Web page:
Love is having its way with me, working me, softening and deepening and joying and me and preparing me for greater sorrows than I ever wanted to face. Moments almost too sweet to be borne: watching C from the kitchen window as he brings roses into the house. He sees me there and holds out the biggest reddest rose to me. The look that passes between us would make a room full of teetotalers drunk. I don't know what to say about love because the power of it makes me speechless. I can only surrender to it. I'm living inside an answered prayer.
The other night after a long day scraping the ceiling he turned to me as we were both dropping off to sleep. The feeling of love was overwhelming. We found ourselves in each others' arms. It was not about sex, not passion only. It was like being swept along in some sort of great tide, one that makes me feel I am exactly in the right place.
Outwardly, things are quiet. C is finishing up his last days of school (seven and counting...) I am here at the computer, looking at a handful of projects: two plays, a couple of essays, two book projects for other people, one collaboration. The house needs to be cleaned and readied for dinner guests and sleepover guests. There are classes to be taught and taken. Trips to the grocery store to pick up lettuce and avocados. On the surface things are mundane.
But running through everything is this flow, this sense, not of "doing the work" as my earnest spiritual friends say, but of letting the work have its way with me. I wanted a family; we will not be having or even adopting a young baby or child. At one time, eating dinner with just the two of us in this big house felt a little fearful and too quiet--I kept listening for the sound of children's laughter that i felt was missing from our life. Now I'm not listening for anything more. The moment is full enough. Love has not met all of my agendas, but allowed me the grace to set my agendas aside and open to whatever comes next.
It has not made me a better, thinner, or more efficient person. I'm still just going to the grocery store and forgetting to get more Lact-Aid 2% milk. What has shifted has been so subtle; less fear, more love. I did not want to love C this completely, because I feared/fear he will die before I do. My mother died, Alan died. Carla has a fatal disease. C is in good shape, but he has diabetes, which is associated with heart attacks and strokes. I was afraid; I am still afraid, but less so. I am loving fully despite fear of loss. That is all. It's simple and hard. Keep opening, keep opening.
Also; I was afraid to love anyone fully because I was afraid they would discover what a dweeb I am; how messy, inefficient, lazy, and all the other faults I accuse myself of. Well, C has seen. He knows. He's dragged me out of bed by the heel on a cold winter morning when I did not want to go to work. He's observed me wasting time, and being immature, close-up and personal. And he loves me anyway. And he's a dweeb as well. Again, a simple, ordinary, mundane miracle, but one I never thought would be mine. And here it is, glowing, not in the center of my palm, where I can grasp it or drop it, but in the center of my being.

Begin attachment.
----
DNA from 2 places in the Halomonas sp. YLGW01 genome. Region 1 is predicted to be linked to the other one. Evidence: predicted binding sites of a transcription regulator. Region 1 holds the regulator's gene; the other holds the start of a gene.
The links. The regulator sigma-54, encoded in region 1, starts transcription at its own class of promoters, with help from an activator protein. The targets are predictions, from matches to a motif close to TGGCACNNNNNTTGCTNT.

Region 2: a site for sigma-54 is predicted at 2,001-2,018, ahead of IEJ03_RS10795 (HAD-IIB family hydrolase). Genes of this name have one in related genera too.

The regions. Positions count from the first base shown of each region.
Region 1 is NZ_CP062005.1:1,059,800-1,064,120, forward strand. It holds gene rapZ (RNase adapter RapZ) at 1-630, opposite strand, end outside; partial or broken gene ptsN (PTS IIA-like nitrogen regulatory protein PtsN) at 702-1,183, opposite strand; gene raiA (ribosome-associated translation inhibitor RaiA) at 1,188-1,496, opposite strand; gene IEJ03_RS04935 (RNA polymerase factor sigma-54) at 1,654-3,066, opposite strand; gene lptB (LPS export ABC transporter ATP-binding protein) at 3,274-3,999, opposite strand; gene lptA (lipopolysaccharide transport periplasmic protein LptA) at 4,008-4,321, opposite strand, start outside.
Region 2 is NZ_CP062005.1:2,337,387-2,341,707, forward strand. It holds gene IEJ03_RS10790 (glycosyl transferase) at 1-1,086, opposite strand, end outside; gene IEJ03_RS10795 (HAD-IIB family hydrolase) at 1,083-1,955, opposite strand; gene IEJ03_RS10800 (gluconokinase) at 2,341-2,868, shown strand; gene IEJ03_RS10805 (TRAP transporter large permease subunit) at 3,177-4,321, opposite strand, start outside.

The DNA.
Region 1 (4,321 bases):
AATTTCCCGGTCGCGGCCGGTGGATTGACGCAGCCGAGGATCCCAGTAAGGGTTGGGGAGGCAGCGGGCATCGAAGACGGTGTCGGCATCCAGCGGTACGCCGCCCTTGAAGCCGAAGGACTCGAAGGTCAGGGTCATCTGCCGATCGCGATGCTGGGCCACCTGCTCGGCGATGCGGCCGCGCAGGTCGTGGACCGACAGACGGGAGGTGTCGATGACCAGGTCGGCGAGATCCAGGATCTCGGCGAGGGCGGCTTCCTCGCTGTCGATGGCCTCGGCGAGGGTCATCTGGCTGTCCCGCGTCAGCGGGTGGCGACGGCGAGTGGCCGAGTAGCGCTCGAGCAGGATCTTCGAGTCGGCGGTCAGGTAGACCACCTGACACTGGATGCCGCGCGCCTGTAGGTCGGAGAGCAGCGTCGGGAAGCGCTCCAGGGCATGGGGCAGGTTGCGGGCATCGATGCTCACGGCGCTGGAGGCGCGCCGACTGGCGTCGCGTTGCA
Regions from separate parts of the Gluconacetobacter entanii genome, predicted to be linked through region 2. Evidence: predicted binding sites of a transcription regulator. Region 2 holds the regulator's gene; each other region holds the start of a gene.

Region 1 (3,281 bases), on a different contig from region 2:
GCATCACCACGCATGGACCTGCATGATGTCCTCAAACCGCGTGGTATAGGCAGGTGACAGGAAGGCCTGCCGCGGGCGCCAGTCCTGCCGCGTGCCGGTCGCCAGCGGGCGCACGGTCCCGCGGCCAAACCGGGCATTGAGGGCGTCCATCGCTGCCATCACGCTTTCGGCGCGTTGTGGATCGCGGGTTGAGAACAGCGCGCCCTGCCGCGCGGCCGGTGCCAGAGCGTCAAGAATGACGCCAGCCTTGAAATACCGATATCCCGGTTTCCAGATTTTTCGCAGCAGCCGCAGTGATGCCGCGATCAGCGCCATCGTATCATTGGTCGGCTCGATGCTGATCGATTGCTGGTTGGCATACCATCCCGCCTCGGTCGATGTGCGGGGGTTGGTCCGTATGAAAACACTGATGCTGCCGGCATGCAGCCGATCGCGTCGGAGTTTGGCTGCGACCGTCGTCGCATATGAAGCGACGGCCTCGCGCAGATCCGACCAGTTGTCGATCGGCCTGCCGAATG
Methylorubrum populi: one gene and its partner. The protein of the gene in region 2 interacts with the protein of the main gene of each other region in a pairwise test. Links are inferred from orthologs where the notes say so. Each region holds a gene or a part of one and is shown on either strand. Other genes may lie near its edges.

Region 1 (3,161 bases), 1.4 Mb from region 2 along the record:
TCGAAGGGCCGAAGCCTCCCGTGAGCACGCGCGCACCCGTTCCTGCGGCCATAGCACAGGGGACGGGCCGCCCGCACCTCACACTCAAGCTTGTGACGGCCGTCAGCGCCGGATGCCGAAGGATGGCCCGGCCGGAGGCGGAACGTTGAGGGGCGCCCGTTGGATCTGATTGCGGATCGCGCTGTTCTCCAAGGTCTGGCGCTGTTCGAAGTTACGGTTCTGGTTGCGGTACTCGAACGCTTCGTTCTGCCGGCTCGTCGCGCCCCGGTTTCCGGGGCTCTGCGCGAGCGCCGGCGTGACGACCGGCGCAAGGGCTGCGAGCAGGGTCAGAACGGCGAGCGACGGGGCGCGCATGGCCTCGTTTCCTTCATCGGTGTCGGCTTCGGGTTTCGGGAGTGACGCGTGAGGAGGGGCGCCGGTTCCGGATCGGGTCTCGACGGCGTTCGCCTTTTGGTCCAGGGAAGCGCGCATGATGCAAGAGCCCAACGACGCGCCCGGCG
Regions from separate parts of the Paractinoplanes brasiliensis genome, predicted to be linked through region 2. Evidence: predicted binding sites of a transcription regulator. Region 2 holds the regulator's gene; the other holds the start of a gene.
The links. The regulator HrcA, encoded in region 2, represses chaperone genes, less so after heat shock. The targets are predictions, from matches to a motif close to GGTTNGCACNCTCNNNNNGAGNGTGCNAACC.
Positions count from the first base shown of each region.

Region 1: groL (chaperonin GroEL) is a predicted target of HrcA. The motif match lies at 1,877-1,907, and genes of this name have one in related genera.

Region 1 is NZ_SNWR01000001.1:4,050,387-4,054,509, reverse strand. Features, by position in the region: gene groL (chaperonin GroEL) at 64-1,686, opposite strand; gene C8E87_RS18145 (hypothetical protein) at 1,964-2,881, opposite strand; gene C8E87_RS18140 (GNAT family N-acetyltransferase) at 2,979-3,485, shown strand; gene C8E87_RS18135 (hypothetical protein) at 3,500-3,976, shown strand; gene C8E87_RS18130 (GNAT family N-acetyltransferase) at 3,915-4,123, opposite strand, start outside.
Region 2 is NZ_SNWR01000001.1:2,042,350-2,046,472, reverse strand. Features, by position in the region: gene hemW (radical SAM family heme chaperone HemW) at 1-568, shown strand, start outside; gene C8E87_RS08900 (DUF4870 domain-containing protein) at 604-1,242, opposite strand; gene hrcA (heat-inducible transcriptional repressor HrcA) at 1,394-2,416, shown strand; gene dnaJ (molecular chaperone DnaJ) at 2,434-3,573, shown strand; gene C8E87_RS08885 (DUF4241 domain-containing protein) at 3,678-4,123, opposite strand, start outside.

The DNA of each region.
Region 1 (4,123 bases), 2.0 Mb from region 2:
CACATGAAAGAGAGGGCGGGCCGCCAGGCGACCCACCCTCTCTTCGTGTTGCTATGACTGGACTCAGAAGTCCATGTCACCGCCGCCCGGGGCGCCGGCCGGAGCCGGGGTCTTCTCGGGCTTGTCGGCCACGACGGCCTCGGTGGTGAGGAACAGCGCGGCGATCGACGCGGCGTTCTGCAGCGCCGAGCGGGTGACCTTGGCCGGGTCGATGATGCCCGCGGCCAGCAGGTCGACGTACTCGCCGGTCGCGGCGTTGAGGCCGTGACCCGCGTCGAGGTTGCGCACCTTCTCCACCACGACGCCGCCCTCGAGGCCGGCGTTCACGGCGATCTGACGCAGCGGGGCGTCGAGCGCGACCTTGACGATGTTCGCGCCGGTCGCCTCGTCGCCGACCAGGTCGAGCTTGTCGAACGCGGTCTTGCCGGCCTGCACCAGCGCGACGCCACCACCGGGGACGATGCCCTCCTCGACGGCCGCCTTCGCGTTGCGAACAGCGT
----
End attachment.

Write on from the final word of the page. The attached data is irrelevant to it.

I spent sweet time with Carla the other day, just massaging her shoulder, talking and listening. This is still just daily life, more heightened now, but all the same content. Driving places, picking up, dropping off. Creating, editing, paying bills, making the bed. This miracle of love, like a live, pulsing, muscular river, flowing through everything.
It is not there to feed my vanity, help me lose weight, or make me better or more special. If anything I feel less special, more humble and grateful just to be alive and blessed with this ordinary extraordinary gift. Just eating salad together at night after a hard-fought game of tennis, with a cold beer and a couple of candles, brings tears, is a feast of gratitude almost too rich to eat.
Yesterday I walked around the lake with Laurie and we talked about plans for the class we will teach weekend after next and the book we want to write. Today I picked up my Tony Hoagland book (he's one of my favorite poets! Read him!) and found the following passage, which I love so much I will copy it out here.
The Slipperiness of Metaphor
There is something irreconclably, neurologically primal about the act of metaphor. This primal wildness conceals it from us. Of the hinterlands of the gray matter, where metaphors roam free, our data is all rumor, conjecture, and anecdote. Because metaphorical speech is such a commonplace, because almost anyone can and does produce metaphor on a daily basis, we assume that it is scrutable. Because it is a mental process, because it takes place within our own heads (on our property), because it leaves our own authorial lips, we assume we know something of its workings. But we do not. Invariably, the only adequate way to describe the metaphorical event is by another metaphor. It is a mystery hand going into a black mystery box. The head says, "Fetch me a metaphor, hand," and the hand disappears under a cloth. A moment later, the hand reappears, metaphor on its extended palm. But, despite the spontaneity and ease of this event, we have only a vague idea where the image came from. In fact, we don't know. And neither does the hand."
from "Tis Backed Like a Weasel" The slipperiness of metaphor
Real Sofistikashon, Essays on Poetry and Craft by Tony Hoagland